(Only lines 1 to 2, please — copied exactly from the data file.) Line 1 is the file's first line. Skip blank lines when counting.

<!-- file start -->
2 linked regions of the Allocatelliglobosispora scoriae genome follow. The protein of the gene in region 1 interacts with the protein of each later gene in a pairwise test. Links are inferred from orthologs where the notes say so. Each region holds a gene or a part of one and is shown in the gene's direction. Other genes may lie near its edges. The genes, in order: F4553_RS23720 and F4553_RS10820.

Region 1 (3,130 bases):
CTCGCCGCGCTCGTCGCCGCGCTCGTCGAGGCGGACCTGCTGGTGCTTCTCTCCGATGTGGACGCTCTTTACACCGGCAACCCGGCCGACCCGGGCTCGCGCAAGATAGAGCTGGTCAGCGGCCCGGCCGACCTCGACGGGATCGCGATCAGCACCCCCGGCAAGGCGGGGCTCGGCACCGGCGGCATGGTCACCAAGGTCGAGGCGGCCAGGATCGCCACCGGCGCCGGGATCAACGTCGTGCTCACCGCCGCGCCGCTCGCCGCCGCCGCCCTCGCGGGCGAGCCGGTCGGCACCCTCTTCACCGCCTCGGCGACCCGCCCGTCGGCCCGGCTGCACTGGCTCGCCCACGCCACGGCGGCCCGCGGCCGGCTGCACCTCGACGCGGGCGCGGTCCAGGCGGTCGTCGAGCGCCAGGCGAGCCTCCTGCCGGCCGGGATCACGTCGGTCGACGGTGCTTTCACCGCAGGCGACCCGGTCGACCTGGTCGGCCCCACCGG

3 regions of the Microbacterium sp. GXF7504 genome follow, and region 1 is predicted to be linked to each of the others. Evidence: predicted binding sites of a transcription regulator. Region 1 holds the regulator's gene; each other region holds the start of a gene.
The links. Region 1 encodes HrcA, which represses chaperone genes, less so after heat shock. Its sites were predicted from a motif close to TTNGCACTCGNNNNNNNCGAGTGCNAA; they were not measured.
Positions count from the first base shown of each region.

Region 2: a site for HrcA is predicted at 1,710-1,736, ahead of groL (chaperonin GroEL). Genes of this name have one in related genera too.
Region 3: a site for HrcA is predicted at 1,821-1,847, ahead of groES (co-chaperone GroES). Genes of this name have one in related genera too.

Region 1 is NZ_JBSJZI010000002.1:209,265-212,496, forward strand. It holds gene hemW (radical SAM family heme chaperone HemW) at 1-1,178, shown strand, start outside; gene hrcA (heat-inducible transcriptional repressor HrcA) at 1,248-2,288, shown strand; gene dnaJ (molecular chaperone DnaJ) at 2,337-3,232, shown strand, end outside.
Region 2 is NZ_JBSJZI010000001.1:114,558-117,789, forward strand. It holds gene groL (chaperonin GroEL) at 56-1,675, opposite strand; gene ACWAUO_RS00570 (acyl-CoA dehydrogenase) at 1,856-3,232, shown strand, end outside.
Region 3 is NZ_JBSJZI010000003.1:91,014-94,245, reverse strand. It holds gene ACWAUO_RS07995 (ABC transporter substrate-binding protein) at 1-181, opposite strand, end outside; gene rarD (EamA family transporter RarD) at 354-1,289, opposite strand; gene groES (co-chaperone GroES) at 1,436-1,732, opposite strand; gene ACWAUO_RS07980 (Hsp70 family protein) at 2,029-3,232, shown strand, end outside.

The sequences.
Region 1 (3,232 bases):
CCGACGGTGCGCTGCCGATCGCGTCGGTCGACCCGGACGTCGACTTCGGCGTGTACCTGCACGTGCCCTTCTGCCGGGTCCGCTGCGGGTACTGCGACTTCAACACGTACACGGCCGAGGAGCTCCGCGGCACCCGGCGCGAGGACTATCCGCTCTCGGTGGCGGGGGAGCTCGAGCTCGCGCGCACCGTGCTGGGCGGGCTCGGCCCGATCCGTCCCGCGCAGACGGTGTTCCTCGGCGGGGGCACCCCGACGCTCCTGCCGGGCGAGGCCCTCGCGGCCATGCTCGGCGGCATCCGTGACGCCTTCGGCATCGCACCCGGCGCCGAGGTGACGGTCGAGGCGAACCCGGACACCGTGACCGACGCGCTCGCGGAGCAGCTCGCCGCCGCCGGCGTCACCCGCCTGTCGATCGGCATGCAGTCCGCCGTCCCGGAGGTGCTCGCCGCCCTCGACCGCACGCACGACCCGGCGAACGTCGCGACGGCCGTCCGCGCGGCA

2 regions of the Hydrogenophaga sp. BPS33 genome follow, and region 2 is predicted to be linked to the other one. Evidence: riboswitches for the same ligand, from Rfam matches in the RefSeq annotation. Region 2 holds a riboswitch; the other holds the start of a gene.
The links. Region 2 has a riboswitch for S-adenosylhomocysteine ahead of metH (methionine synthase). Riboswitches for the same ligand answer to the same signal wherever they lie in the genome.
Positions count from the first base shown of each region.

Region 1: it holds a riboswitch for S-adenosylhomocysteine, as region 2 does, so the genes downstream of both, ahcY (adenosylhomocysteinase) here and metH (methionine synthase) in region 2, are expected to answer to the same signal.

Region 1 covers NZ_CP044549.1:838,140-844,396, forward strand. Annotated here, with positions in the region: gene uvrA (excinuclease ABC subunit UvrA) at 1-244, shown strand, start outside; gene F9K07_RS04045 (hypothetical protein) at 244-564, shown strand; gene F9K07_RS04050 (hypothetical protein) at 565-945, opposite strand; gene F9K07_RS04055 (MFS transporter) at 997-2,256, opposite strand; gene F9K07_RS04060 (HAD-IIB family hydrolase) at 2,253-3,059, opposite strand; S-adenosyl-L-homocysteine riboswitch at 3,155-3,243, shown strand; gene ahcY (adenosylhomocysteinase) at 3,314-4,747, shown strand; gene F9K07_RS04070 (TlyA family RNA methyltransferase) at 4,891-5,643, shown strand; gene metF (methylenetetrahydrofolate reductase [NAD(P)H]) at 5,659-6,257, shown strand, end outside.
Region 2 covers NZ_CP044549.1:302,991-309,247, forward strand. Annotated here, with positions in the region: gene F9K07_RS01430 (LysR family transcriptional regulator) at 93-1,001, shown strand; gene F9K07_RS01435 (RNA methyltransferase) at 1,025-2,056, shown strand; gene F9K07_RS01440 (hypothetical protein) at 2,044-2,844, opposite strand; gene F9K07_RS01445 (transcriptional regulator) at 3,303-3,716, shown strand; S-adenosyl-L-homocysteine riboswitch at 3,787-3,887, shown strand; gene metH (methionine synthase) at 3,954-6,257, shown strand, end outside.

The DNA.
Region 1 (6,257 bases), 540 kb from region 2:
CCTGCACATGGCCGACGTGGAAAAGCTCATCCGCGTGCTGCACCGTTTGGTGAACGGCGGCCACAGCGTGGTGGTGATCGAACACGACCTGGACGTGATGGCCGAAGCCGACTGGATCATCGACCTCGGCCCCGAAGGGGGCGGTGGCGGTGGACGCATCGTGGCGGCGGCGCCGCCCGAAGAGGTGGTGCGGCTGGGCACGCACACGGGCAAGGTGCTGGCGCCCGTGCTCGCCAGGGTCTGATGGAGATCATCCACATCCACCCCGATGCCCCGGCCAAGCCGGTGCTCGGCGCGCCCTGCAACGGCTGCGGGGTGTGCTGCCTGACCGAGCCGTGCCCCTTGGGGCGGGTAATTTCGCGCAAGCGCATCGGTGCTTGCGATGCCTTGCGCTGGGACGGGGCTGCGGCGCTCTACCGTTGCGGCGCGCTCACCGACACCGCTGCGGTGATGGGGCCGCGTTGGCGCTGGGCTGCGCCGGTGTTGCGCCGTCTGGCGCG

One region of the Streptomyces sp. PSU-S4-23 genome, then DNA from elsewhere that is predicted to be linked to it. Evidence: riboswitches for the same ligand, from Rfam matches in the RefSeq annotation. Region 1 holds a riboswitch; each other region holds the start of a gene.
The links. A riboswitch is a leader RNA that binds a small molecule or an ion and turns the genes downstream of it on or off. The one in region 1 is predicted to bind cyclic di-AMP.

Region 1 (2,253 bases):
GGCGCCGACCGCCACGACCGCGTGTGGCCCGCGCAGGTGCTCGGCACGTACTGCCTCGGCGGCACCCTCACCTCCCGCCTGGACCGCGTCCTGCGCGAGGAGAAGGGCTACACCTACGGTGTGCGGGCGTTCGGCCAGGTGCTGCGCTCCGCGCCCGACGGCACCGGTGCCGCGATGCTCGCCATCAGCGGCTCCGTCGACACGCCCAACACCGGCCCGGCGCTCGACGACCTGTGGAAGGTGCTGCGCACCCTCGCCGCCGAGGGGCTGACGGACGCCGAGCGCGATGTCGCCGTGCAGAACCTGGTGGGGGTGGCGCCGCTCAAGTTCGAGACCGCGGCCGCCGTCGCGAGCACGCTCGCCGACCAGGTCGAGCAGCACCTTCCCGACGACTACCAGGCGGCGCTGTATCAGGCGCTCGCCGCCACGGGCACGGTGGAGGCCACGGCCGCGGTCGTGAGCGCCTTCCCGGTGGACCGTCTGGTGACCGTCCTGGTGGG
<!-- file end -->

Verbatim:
2 linked regions of the Allocatelliglobosispora scoriae genome follow. The protein of the gene in region 1 interacts with the protein of each later gene in a pairwise test. Links are inferred from orthologs where the notes say so. Each region holds a gene or a part of one and is shown in the gene's direction. Other genes may lie near its edges. The genes, in order: F4553_RS23720 and F4553_RS10820.

Region 1 (3,130 bases):